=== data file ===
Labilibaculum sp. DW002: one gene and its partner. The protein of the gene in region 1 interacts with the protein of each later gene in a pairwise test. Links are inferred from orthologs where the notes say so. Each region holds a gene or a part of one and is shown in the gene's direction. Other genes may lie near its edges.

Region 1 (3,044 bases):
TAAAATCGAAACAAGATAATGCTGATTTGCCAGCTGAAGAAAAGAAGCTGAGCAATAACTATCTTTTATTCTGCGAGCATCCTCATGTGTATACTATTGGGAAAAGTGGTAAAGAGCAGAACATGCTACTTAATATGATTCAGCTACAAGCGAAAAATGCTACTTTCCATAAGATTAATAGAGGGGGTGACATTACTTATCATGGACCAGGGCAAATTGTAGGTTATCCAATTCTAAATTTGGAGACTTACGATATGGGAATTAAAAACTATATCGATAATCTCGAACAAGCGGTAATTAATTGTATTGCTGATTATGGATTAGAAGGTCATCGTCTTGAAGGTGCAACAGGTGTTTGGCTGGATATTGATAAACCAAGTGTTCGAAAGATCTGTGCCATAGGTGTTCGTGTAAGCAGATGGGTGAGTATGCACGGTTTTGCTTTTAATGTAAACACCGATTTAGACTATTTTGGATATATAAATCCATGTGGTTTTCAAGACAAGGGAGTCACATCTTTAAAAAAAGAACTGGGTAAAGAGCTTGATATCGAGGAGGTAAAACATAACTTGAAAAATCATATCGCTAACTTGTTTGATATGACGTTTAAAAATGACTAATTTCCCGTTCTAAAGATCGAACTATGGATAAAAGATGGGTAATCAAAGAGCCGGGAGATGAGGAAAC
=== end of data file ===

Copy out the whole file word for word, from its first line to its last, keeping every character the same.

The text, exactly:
Labilibaculum sp. DW002: one gene and its partner. The protein of the gene in region 1 interacts with the protein of each later gene in a pairwise test. Links are inferred from orthologs where the notes say so. Each region holds a gene or a part of one and is shown in the gene's direction. Other genes may lie near its edges.

Region 1 (3,044 bases):
TAAAATCGAAACAAGATAATGCTGATTTGCCAGCTGAAGAAAAGAAGCTGAGCAATAACTATCTTTTATTCTGCGAGCATCCTCATGTGTATACTATTGGGAAAAGTGGTAAAGAGCAGAACATGCTACTTAATATGATTCAGCTACAAGCGAAAAATGCTACTTTCCATAAGATTAATAGAGGGGGTGACATTACTTATCATGGACCAGGGCAAATTGTAGGTTATCCAATTCTAAATTTGGAGACTTACGATATGGGAATTAAAAACTATATCGATAATCTCGAACAAGCGGTAATTAATTGTATTGCTGATTATGGATTAGAAGGTCATCGTCTTGAAGGTGCAACAGGTGTTTGGCTGGATATTGATAAACCAAGTGTTCGAAAGATCTGTGCCATAGGTGTTCGTGTAAGCAGATGGGTGAGTATGCACGGTTTTGCTTTTAATGTAAACACCGATTTAGACTATTTTGGATATATAAATCCATGTGGTTTTCAAGACAAGGGAGTCACATCTTTAAAAAAAGAACTGGGTAAAGAGCTTGATATCGAGGAGGTAAAACATAACTTGAAAAATCATATCGCTAACTTGTTTGATATGACGTTTAAAAATGACTAATTTCCCGTTCTAAAGATCGAACTATGGATAAAAGATGGGTAATCAAAGAGCCGGGAGATGAGGAAAC